I thought this little strip of coast so far from 'anywhere' was one of the most amazing places in New Zealand. Of course the weather helped and we were probably there for less than an hour.
The land along the coastal strip south to Kahurangi Point was cleared by hand before the advent of bulldozers and JCBs. It was done in large part by three generations of the Richards family who settled at Paturau.
"They had very little money. They would buy a couple of hundred acres, clear and grass it, then buy some more. Initially they bought some poor quality calves but once they had bought two or three blocks, they were on their way. From the 1920s to 1940s, about six men were employed to clear the bush. They used axes and saws and then stacked up the trees and burnt them. They would fell 100 foot rimu trees and set a fire at one end which would burn for a week leaving a long streak of ash which fertilised the ground."
Farm work was supplemented with work in the local coal mine to bring in a bit of cash.
Between 1910 and the 1960s the Richards would take cattle to the Annesbrook abattoir from Paturau on a seven-day drove.
"We'd bring the cattle up from Rata Creek to Paturau and then time it so we had a full moon for the tides. We'd leave at moonlight, walk along the mudflats at Westhaven [Whanganui Inlet] and through the Pakawau bush. That was a long day but the first part of the trip was more leisurely because we owned land at Ferntown and Takaka. We'd rent paddocks for the night for the rest of the drove."
(See The Prow: Paturau)
Each bend of the road seemed to offer something new. Here the scour of the wind and a reminder of a bad blow in the short days of winter, with fantasies of driving back through the dark, lights picking out the uncertain edge of the road in the lashing rain, the ground sodden and threatening to slip and slide away into the sea.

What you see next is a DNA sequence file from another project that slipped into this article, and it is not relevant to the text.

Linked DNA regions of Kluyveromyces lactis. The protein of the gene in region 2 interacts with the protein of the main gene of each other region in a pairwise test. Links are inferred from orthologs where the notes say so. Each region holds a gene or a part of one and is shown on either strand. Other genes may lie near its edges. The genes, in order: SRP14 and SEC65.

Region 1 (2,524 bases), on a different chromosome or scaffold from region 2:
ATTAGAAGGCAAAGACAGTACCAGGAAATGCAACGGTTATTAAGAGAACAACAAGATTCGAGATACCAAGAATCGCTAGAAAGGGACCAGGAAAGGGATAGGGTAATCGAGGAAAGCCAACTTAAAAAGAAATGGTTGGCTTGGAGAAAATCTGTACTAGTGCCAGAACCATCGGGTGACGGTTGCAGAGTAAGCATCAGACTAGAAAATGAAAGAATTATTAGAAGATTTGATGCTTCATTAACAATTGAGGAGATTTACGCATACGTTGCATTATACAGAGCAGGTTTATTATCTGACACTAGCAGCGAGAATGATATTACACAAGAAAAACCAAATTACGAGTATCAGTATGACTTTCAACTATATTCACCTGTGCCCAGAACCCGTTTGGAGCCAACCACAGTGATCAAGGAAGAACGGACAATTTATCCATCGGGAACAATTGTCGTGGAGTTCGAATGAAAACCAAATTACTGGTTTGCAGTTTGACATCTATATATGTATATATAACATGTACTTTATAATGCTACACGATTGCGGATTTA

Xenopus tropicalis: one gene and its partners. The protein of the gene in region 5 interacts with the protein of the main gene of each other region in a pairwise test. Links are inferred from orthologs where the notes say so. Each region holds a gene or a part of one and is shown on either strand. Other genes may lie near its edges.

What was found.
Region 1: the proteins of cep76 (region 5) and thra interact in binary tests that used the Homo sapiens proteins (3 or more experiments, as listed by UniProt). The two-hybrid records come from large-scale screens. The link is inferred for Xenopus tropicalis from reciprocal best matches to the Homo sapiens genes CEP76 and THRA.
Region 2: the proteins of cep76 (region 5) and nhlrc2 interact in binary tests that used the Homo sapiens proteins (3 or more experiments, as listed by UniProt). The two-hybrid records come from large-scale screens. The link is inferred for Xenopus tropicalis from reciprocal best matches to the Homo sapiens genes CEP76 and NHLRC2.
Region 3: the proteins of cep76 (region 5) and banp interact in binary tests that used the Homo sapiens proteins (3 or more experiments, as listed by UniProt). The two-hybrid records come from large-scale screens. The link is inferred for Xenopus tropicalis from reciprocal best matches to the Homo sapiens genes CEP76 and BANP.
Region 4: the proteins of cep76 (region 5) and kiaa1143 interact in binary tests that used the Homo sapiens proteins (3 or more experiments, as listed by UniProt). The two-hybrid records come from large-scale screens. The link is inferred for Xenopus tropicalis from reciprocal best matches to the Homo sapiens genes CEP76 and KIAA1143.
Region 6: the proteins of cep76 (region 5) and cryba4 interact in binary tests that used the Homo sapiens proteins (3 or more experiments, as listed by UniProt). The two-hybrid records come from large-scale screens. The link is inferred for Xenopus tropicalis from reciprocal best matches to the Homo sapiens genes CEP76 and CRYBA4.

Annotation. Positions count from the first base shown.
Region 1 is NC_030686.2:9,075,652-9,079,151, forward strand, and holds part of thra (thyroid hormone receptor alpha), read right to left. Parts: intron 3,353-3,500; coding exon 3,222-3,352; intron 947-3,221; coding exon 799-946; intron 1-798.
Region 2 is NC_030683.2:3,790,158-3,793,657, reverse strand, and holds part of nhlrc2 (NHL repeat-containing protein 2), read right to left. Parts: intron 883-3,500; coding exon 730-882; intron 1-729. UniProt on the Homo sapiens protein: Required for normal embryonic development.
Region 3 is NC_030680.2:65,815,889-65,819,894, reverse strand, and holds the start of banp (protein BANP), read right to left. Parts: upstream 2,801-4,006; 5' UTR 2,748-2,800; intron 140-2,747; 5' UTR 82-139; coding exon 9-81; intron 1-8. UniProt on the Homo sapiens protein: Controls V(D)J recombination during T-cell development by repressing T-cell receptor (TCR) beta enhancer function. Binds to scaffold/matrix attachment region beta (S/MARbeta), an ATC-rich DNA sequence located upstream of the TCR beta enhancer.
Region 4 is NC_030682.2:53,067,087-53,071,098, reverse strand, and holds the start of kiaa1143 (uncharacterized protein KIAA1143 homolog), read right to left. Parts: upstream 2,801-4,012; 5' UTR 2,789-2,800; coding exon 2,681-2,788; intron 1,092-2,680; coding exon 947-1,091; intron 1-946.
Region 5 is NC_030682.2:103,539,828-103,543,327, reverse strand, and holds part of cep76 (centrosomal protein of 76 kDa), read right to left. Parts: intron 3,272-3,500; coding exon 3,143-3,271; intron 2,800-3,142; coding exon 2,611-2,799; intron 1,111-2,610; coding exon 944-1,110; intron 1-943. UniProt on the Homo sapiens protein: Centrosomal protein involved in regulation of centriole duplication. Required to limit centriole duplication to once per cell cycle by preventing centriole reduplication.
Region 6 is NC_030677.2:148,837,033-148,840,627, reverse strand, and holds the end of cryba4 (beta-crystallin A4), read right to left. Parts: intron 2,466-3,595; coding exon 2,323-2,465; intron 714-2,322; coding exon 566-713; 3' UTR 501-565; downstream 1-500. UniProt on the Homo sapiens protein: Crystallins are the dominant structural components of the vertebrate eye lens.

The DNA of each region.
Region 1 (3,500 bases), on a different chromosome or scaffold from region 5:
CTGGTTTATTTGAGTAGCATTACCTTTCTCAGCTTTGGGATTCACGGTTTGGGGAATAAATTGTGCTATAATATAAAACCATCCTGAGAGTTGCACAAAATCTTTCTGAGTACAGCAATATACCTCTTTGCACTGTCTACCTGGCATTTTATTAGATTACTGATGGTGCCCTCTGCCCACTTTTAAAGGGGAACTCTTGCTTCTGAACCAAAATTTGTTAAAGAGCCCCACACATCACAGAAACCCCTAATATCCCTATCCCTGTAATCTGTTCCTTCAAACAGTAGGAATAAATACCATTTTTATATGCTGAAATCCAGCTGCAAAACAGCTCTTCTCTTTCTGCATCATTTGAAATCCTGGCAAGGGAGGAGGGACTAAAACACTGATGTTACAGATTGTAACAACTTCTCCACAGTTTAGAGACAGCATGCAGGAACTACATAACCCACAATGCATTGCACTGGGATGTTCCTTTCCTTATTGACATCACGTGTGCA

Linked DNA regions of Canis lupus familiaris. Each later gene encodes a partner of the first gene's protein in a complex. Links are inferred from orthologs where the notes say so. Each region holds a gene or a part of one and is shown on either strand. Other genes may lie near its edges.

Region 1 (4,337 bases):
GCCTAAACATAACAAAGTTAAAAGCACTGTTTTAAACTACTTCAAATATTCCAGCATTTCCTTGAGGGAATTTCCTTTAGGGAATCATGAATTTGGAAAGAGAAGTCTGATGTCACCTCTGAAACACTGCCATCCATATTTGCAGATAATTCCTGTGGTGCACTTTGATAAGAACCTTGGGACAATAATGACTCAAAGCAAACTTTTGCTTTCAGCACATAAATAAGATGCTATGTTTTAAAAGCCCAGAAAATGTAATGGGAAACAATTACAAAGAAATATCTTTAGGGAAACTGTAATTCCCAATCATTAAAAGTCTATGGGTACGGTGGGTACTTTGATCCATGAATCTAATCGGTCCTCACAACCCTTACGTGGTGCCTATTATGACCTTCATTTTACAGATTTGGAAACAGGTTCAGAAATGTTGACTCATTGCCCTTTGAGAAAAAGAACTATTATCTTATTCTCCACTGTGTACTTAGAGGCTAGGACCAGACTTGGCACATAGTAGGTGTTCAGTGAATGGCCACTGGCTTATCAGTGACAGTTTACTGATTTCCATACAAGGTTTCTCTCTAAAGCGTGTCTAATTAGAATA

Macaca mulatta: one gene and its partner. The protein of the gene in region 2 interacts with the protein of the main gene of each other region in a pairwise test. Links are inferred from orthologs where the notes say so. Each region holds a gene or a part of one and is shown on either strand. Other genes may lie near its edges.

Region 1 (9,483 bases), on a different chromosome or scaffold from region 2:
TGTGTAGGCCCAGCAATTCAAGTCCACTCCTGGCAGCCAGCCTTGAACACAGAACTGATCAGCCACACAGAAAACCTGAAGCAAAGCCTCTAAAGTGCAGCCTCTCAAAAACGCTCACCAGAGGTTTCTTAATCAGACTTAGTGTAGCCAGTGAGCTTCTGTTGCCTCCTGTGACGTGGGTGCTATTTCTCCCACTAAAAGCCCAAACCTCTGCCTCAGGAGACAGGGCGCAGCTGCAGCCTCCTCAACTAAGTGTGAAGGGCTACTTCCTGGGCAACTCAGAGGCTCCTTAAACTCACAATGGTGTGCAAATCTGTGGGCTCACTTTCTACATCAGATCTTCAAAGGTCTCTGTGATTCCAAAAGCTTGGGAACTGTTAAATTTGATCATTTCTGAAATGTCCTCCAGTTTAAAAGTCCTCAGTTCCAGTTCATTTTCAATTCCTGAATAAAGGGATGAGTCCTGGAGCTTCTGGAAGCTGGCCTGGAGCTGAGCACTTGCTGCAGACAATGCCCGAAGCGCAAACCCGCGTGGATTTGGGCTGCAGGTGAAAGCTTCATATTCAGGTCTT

I was reminded of parts of the Isle of Skye in the Western Isles of Scotland - a long single track road that leads to somewhere that feels a place apart and yet has its own integrity, that feels like a community carved out and cemented by the struggle with land and weather, secure of its own precarious place in the world.
Here on this far north-west corner of the South Island you get a really intense sense of being on an island - the Tasman Sea to the west stretching over 1000 miles to Australia. To the east the limestone bluffs and behind them mile upon mile of uninhabited, rugged, forested hills that rise up to the heights of the Wakamarama Range and Mt Stevens at 1 213 metres.
Its a 10km tramp through pathless, roadless, arduous and lumpy country to the rich dairy farms of the Aorere River valley. From the end of the Cowin Road and the lighthouse at Kahurangi Point there are 40 kilometres of untouched, unpeopled coast to the Karamea-Kohaihai gravel road that comes up from Westport.
The Karst Country
The Kahurangi National Park is one of the most geologically complex areas of New Zealand. On the far west of the park are granites variously overlain by limestones, marbles, conglomerates, siltstone and coal measures (Kahurungi National Park Management Plan p.17).
The high peaks and areas like the Gouland Downs are made up of eroded and incised peneplains ('a low-relief plain representing the final stage of fluvial erosion during times of extended tectonic stability,' Wikipedia).
The Takaka and associated Paturau Limestones were laid down when most of nascent New Zealand was submerged beneath warm seas 55-25 MYA - in the Late Cretaceous/Cenozoic era. (Richards 2003 p.19)
The Takaka Limestones were metamorphised by granite intrusions and tectonic pressure into the so-called 'Arthur Marble 2' (after nearby Mt Arthur) which is a Late Ordovician black limestone and calcareous mudstone.
Marble from the Kairuru Quarry (1911 - 1912) was mined and transported to Wellington for use in building parliament (Richards 2003 p.38).
The most spectacular and accessible karst country is inland from Karamea (50-60km south of Paturau) - but only accessible from the Buller valley and Westport much further south still. Here there are huge cave systems and the spectacular Oparara limestone arch.
(Source: This and subsequent sections of this page draw heavily on the MA Thesis in Environmental Science of Danette Richards, Geomorphological and Environmental Studies of Karst, Northwest Nelson, New Zealand - University of Canterbury, NZ: 2003 - and is referred to above and below as 'Richards 2003').
Little mention is made anywhere on the internet of the Cowin Road and the Paturau limestones. It appears remarkably and brilliantly overlooked but for a few cavers. It is briefly acknowledged as one of the three areas of karst landscape in New Zealand - see below.